In comments before the Bureau of Land Management and other interested agencies last year,Nevada Cement's president, Nick Stiren, said his firm wants to spend upwards of $300 million to build a new plant.

It would provide more than 100 jobs.

But the new plant would only be built if the company is satisfied there is sufficient limestone and water that would allow the plant to operate for upwards of 50 years.

In its present Fernley plant, the company in published reports says it has sufficient reserves to operate for another 13 years.

Craig Kessler, a vice president with Eagle Materials, says the permitting process for such a plant if drilling samples prove out would still take about three years, then upwards of another two years to build it.

"This industry is fragmented," he says.

"Because of the very low weight to value,we can only justify transporting cement out to about 150 miles.

That's why new plants are needed throughout the U.S."

Some contractors have complained about the unavailability of sufficient ready mix trucks to help them complete their jobs in a timely manner.

But one industry expert says that is not the problem.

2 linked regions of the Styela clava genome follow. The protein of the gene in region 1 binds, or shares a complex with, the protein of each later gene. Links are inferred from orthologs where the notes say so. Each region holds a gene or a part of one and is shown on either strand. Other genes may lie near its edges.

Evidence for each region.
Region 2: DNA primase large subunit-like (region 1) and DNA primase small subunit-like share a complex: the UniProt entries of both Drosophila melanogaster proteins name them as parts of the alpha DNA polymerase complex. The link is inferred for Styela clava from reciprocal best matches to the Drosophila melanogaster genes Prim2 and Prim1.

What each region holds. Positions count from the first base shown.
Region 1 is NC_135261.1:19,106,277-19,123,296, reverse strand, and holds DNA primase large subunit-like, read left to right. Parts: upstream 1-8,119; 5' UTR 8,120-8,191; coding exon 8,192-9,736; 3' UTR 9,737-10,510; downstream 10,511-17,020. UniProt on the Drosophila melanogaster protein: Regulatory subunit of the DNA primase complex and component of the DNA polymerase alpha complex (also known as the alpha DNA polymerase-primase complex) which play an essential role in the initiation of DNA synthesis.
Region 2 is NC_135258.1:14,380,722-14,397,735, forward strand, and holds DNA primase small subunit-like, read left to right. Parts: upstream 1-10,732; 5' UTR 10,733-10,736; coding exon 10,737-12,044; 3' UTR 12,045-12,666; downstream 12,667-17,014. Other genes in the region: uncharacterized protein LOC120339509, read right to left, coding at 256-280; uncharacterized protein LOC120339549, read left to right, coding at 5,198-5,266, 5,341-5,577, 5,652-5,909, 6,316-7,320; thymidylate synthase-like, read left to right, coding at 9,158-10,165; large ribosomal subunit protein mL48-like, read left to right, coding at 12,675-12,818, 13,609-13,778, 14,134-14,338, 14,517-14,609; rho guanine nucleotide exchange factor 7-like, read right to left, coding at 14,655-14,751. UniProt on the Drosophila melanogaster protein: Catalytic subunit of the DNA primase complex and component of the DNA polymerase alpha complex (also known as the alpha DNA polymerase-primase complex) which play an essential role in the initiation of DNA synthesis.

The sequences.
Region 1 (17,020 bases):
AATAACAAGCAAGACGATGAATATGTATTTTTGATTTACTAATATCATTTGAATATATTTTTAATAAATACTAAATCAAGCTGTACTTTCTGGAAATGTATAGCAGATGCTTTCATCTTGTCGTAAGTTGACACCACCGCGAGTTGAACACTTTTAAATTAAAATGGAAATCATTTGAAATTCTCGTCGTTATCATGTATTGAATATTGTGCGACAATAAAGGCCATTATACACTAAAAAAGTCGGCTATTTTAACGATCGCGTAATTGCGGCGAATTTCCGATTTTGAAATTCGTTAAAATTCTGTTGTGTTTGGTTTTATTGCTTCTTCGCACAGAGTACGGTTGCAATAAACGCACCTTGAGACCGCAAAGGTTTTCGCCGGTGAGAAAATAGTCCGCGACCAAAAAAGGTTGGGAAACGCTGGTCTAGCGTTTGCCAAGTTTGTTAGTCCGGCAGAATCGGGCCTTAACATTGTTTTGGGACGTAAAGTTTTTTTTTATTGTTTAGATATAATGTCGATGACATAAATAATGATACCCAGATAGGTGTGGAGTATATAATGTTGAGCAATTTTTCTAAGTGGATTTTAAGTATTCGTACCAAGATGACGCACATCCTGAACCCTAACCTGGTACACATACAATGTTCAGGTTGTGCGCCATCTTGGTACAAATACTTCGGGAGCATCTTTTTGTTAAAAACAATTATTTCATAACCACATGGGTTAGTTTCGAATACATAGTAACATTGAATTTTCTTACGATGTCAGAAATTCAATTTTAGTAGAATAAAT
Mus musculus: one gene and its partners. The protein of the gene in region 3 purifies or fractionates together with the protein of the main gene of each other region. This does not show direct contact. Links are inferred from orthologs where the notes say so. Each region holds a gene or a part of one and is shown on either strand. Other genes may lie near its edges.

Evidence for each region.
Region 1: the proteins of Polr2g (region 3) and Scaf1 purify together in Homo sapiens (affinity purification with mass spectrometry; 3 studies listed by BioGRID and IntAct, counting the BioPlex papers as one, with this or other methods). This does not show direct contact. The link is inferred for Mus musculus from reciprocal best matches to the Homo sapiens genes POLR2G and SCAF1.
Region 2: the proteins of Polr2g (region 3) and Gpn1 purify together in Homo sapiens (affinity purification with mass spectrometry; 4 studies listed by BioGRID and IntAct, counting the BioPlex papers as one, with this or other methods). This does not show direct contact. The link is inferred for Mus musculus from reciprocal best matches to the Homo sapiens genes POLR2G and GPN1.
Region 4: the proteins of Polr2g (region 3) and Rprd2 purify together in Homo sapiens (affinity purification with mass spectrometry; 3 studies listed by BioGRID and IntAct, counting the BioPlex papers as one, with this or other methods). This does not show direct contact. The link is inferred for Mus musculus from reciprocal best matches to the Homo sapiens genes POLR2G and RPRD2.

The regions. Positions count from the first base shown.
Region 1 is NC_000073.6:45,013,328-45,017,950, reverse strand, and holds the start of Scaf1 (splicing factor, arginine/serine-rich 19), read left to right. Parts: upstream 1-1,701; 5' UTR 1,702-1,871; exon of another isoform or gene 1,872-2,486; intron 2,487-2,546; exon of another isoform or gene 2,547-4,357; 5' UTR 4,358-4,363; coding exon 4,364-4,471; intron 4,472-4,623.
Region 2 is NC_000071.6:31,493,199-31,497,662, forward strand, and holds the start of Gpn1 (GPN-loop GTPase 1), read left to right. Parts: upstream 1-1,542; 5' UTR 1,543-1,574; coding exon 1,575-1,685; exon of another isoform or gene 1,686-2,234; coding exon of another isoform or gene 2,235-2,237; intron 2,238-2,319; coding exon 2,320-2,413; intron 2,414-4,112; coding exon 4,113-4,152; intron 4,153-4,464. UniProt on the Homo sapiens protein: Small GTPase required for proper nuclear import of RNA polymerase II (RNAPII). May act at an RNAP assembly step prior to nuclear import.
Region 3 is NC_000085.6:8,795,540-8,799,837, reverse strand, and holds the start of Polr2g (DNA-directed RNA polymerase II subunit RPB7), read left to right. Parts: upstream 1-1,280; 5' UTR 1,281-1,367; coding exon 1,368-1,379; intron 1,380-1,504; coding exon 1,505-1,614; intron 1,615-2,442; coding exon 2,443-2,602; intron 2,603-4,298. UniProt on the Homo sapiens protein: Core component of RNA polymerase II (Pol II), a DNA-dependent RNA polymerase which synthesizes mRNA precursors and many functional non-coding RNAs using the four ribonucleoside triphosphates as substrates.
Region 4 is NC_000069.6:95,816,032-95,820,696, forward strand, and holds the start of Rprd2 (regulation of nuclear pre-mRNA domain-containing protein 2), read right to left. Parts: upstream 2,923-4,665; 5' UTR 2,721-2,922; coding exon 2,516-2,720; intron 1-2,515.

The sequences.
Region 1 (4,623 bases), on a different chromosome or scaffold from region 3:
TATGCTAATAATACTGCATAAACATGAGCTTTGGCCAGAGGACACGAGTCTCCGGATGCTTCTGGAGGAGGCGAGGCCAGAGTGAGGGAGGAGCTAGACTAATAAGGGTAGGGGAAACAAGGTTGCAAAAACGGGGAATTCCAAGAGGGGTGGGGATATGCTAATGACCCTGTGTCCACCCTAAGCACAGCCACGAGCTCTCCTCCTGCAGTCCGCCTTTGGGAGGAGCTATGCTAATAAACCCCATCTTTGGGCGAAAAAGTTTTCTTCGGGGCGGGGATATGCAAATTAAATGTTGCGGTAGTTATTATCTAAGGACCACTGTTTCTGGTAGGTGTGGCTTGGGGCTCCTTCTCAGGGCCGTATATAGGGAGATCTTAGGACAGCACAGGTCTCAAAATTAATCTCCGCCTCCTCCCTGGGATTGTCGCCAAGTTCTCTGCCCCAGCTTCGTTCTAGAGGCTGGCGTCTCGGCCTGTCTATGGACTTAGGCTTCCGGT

It's a lack of available drivers.

John Madole, executive director of Nevada Chapter Associated General Contractors, understands.

"The federal government several years ago placed restrictions on the number of hours a driver can operate a large commercial vehicle," he says."When a driver hits 60 hours, he or she has to go home.

Some companies have literally had to shut down by the time Saturday arrived because all their drivers had reached that limit."

Says Giudici,"I'm in the office looking at the jobs scheduled for a Saturday that call for 65 trucks to be rolling, and discover I've only got 35 drivers who are eligible to drive.

That means 30 sites don't get their concrete that day.

That's how bad it was at times last year.

We're doing better now, but understand that this supply situation can change quickly."